Those ever so smart comedians are quick to poke fun at famous Belgians, or rather the lack of them – conveniently overlooking the likes of Eddie Merckx, Audrey Hepburn, René Magritte, Hergé and Rubens.
But my own personal favourite Belgian is the inventor, horologist, father of the roller skate and genius in the art of the clockwork automata Jean Joseph Merlin.
Merlin was born in Huy in 1735 and as a young man worked in Paris where he made museum-quality clocks, watches, musical instruments and other delicate mathematical instruments, all of which demonstrated his mechanical genius.
At the age of twenty-five, he moved to London where he opened Merlin’s Mechanical Museum in Hanover Square which became a popular attraction as much as it was a showroom for his mechanical and musical inventions. These included his perpetual motion machine that ran on atmospheric pressure changes, gambling machines, the barrel organ and a sedan-type wheelchair for people with gout.
But as mentioned above, one of his most surprising inventions was the in-line roller skate which he designed as a publicity tool in 1760. They made their first appearance when he skated into a room while playing the violin. Unfortunately, Merlin never really mastered his invention and crashed into a full-length mirror, almost killing himself and smashing his violin in the process.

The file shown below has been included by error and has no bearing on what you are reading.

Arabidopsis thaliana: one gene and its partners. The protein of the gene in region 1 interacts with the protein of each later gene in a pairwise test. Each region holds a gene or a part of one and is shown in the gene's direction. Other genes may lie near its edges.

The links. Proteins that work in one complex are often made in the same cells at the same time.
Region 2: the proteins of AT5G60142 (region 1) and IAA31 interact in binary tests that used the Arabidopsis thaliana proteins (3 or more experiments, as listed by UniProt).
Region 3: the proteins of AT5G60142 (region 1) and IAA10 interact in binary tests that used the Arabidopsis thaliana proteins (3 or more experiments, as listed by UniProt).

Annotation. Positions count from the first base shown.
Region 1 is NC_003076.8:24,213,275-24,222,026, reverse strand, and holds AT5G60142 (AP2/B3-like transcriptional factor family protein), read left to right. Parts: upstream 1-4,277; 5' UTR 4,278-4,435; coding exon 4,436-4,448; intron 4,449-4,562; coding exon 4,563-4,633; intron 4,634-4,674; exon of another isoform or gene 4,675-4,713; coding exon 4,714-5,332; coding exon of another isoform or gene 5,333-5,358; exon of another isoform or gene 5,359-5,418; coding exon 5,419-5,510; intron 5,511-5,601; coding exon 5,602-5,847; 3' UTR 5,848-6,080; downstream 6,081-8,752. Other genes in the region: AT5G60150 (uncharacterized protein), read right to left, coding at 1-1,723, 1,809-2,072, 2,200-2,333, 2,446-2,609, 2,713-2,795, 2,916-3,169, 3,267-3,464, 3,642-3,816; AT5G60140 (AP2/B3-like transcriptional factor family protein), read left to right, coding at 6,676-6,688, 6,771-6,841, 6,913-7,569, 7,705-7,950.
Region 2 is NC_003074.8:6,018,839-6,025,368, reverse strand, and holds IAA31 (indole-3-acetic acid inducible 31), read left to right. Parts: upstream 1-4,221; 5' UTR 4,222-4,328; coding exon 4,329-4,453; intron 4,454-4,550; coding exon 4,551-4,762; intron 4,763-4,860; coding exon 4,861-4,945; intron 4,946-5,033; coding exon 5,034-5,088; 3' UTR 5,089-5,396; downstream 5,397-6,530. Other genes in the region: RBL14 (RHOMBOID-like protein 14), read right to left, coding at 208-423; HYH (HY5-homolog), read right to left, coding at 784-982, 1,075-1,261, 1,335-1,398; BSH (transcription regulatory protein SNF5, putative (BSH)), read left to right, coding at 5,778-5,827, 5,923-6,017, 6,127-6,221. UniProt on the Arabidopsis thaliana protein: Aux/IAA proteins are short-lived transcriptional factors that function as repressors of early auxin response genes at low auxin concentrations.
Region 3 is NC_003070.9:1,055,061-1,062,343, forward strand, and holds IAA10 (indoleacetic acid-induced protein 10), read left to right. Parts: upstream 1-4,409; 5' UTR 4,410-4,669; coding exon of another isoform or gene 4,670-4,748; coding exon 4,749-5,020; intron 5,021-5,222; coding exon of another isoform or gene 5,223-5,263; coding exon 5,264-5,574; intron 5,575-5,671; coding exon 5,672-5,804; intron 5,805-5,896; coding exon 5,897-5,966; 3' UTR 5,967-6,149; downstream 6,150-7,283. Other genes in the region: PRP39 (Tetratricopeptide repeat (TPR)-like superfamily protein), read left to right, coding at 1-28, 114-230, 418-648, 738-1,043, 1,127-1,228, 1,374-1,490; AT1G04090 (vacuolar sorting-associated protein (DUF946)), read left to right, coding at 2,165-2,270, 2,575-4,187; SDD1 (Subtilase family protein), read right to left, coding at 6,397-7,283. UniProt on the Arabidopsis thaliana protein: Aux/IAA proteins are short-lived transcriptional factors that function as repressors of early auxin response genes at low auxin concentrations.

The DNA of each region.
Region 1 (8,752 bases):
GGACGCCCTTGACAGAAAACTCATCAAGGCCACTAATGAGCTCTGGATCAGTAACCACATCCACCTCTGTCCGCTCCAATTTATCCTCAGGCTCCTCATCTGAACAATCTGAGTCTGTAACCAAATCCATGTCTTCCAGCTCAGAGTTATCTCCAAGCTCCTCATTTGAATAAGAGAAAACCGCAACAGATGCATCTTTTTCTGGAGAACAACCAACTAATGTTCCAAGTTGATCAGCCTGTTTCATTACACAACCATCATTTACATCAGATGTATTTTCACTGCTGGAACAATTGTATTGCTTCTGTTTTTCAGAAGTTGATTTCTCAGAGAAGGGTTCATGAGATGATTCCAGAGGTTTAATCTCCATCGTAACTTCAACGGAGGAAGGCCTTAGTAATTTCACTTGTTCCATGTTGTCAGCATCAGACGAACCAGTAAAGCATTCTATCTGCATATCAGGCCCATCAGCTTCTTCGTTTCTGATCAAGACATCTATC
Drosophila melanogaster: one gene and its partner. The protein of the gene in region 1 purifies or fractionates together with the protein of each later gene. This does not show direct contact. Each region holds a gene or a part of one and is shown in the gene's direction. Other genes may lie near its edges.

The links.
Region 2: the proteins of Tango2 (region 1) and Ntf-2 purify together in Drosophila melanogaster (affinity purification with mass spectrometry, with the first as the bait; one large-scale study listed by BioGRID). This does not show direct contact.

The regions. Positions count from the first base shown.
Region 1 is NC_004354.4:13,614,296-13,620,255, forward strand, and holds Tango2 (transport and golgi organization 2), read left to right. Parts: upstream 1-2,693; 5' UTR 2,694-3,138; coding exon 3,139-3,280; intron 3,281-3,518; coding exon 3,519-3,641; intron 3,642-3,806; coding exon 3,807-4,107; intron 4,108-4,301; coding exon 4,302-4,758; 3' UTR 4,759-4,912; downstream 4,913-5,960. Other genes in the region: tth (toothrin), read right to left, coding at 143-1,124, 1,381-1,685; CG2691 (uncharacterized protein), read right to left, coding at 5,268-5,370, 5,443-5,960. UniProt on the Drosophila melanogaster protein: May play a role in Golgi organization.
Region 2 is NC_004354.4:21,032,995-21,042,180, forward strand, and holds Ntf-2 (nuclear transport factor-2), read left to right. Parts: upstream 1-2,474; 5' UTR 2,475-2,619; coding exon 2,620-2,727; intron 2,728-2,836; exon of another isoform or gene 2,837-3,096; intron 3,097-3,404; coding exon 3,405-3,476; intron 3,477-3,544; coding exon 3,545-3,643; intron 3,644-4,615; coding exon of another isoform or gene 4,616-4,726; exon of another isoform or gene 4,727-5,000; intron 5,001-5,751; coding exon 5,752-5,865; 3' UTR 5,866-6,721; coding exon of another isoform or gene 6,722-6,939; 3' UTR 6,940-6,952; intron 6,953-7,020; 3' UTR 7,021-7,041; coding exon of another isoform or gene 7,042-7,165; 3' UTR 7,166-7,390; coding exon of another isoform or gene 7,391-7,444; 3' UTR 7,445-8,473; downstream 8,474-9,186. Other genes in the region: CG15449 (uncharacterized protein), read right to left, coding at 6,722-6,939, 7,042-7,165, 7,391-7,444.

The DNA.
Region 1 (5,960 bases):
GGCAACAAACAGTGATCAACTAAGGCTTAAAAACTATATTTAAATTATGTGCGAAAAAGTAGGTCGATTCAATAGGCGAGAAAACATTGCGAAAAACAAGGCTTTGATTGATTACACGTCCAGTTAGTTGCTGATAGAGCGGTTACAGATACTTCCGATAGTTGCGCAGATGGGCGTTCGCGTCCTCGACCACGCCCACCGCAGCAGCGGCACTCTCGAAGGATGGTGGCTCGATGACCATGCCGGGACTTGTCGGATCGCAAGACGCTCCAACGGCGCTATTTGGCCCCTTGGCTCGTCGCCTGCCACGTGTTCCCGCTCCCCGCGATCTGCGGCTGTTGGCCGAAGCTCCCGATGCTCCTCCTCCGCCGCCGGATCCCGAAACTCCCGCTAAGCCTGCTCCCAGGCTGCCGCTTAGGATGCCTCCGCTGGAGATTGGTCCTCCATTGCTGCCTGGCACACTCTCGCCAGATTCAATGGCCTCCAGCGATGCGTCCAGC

Marvellous though his inventions were, Merlin’s true genius lay in the creation of exquisite automata which gave full expression to his clock-making skills.
Few of them survive, but one that does is a fine example. Merlin’s Silver Swan was first recorded in 1774 when it was the main attraction used by the showman James Cox. As its name implies, the piece was made entirely from silver and showed a swan feeding on fishes which swam in a shimmering silver stream.
It operated quite happily for almost a century and was seen at the Paris Exhibition of 1867 and is described in Mark Twain’s The Innocents Abroad:
I watched the Silver Swan, which had a living grace about his movement and a living intelligence in his eyes – watched him swimming about as comfortably and unconcernedly as it he had been born in a morass instead of a jeweller’s shop – watched him seize a silver fish from under the water and hold up his head and go through the customary and elaborate motions of swallowing it.
The Swan is life-size and is controlled by three separate clockwork mechanisms and sits on a stream made of twisted glass rods interspersed with silver fish.
When the mechanism is wound up, the glass rods rotate, the music begins, and the Swan twists its head to the left and right and appears to preen its back. It then appears to sight a fish in the water below and bends down to catch it, which it then swallows as the music stops and it resumes its upright position.
It was described in 1773 as being 18 feet and it is believed that originally there was a waterfall behind the Swan that was stolen while it was on tour.
The Swan was bought by John and Joséphine Bowes for £200 in 1872 and is now displayed at the Bowes Museum at Castle Barnard in County Durham. Below is a brief video by Malcolm Watt that shows the lasting genius of Jean-Joseph Merlin.